By the way, self-propelled machines with special tyres can apply liquid fertiliser right up to seedling emergence. It is important to make sure that the lower 50 cm of the hanging distribution hoses are made of a harder and heavier material to allow the fertiliser to be applied without deviating from the spreading path.

Hose systems working details

Slurry fertilisation starts at the edge of the field, when the hose has already been spread. The adapter then guides the hose, running it parallel to the movement of the equipment. When the tractor is working in conjunction with the cultivator, the hose is routed 12 metres away from the tractor, and in self-propelled systems, through the centre of the swath. In reverse, the hose is reeled in. It is important to work delicately here, taking care not to rub the hose against stones, to move it little, or to stretch it across the crop – this will not be good for the crop or the hose. The dosing of the slurry is controlled by on-board electronics, depending on the rolling speed.

As for the operation of the pump in the hopper, the operator can switch it on and off remotely. During the turning operation, the pump is normally not switched on to maintain the pressure in the system and the liquid slurry supplied is collected in a small front intermediate tank mounted on the tractor, which is further distributed according to the dosing standards at the end of the turning operation.

In fields up to 1 km long, work is carried out on two sides. Longer fields require a mid-field turn. But as the manoeuvre is carried out only by the unit responsible for spreading the fertiliser, there are no deep traces in the field after the turning point. Applying slurry to the field using hose systems is no different from tanker technology.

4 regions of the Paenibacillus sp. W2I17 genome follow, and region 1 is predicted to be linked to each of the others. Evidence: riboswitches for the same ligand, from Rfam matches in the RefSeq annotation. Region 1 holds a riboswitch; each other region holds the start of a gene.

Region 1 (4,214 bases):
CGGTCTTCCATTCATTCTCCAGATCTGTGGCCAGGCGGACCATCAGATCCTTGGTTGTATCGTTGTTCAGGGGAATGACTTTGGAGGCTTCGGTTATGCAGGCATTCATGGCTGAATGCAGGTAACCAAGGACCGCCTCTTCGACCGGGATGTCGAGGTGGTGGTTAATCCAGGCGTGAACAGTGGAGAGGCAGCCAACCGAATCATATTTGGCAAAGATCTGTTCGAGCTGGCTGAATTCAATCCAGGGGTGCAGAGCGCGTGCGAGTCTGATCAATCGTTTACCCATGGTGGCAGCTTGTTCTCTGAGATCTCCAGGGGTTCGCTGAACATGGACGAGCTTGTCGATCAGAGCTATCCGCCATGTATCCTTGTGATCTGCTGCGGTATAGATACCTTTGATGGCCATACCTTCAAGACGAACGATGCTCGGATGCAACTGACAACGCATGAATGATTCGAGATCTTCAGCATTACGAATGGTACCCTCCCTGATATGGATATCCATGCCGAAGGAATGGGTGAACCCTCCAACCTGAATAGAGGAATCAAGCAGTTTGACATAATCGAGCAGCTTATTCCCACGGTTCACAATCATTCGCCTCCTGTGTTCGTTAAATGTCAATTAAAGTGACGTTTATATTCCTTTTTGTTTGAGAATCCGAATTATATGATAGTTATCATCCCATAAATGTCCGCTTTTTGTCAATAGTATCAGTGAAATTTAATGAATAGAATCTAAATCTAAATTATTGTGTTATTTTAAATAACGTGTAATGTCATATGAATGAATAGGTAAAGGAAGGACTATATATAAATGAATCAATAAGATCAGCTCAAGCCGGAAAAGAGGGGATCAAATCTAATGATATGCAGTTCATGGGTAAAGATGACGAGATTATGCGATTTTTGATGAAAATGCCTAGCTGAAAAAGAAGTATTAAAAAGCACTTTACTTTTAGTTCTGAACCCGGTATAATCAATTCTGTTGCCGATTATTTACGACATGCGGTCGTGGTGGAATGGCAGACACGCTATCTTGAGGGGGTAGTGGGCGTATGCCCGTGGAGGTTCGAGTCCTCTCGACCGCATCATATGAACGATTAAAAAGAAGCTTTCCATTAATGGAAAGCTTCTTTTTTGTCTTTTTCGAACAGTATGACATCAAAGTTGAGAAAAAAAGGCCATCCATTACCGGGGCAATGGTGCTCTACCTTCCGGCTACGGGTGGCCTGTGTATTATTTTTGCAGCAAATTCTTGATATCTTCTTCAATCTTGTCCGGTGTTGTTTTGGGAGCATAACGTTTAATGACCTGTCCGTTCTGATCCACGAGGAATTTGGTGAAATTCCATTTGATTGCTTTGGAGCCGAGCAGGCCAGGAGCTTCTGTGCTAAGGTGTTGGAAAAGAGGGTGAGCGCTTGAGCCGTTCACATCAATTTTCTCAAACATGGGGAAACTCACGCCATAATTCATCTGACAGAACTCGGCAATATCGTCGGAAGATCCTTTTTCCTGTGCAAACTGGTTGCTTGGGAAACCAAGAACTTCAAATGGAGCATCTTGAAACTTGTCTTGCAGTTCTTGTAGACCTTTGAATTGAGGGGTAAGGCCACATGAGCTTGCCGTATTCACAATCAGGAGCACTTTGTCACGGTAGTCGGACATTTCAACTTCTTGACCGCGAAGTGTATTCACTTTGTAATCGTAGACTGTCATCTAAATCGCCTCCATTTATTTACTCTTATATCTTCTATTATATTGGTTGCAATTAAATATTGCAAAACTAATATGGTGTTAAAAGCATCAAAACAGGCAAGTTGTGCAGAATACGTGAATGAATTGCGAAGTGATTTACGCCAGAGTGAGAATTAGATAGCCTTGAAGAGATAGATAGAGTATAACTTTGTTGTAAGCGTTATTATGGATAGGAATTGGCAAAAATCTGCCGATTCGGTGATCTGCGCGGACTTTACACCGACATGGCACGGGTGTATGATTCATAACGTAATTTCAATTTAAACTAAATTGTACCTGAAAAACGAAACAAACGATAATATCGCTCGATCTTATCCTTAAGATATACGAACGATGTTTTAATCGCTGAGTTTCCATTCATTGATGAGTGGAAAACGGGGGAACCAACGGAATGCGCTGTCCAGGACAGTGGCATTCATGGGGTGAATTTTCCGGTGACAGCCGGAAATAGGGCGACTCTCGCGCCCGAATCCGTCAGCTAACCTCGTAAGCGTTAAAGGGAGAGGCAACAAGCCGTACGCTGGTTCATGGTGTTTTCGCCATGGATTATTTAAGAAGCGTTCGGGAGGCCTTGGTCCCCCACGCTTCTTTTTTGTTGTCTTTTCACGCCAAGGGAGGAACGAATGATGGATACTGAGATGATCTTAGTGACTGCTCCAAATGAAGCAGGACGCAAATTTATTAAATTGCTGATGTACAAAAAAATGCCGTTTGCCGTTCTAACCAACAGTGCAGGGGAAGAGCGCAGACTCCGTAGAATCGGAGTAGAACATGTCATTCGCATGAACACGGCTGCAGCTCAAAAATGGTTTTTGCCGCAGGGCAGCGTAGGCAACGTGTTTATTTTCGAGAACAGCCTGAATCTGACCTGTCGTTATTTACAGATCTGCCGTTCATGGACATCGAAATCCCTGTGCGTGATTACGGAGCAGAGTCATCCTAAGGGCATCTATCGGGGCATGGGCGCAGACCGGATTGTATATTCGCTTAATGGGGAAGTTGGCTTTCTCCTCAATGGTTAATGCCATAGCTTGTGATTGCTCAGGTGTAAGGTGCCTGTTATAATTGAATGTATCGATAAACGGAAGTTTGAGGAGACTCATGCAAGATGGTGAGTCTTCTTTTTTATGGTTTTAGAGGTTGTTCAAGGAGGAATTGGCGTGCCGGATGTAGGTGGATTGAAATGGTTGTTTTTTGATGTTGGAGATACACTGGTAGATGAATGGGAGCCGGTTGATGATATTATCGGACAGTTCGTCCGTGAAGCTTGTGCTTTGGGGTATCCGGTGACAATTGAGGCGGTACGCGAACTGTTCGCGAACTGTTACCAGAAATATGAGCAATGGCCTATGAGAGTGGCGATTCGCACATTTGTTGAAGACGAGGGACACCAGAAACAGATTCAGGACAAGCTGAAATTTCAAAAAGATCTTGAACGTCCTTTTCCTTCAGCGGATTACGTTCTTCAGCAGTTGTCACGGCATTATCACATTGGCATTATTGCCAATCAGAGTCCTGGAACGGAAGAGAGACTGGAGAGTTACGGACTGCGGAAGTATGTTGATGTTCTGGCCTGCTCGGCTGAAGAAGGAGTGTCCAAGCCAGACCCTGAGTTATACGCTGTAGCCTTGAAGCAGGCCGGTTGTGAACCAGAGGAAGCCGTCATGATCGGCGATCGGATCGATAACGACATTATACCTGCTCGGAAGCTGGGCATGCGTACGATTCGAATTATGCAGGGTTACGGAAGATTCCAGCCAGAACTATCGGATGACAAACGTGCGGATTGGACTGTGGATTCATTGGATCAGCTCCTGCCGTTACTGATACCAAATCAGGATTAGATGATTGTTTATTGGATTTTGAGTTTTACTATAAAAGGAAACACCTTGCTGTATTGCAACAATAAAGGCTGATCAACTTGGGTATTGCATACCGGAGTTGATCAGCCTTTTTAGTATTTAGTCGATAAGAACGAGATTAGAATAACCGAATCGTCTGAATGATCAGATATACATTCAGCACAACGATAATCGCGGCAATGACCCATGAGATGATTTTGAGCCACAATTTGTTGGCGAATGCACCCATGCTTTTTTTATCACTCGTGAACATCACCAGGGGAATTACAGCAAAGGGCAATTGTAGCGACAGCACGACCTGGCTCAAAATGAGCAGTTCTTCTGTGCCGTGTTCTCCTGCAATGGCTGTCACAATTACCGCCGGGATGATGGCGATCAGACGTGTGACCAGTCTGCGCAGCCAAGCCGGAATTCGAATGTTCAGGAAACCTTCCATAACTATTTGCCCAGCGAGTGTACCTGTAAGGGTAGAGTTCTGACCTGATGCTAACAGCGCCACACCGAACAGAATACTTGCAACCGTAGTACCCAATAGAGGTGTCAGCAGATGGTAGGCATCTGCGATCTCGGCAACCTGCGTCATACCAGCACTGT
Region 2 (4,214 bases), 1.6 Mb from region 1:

Theoretically, a hose system can pour up to 240 cubic metres of slurry per hour, but due to the time required to assemble the entire system and make the turns, the realistic output is around 150-180 cubic metres per hour.

The turning of the tractor and implement is done by lifting the implement with the injectors. If the liquid organic fertiliser supply is not interrupted, it will continue to flow into the injectors and will spill out at the edge of the field, at a rate of 1,5 to 2 m³ per manoeuvre. Closing the valve and blocking the flow increases the load on the couplings and the hose and provokes a hydraulic shock when the valve is opened at the end of the turn.

The front tank has performed well, avoiding slurry spreading on the field edge. This is because when lifting the implement with injectors, making a turn or any other manoeuvre, the operator switches the liquid slurry supply from the injector to the front tank. The slurry flows into it for the entire time required for the turn. When the manoeuvre is completed and the injectors are returned to the working position, the operator switches the slurry supply.

The slurry is pumped out of the slurry tank and fed to the injectors. The capacity of the front tank is sufficient for normal manoeuvring, even at high slurry irrigation rates.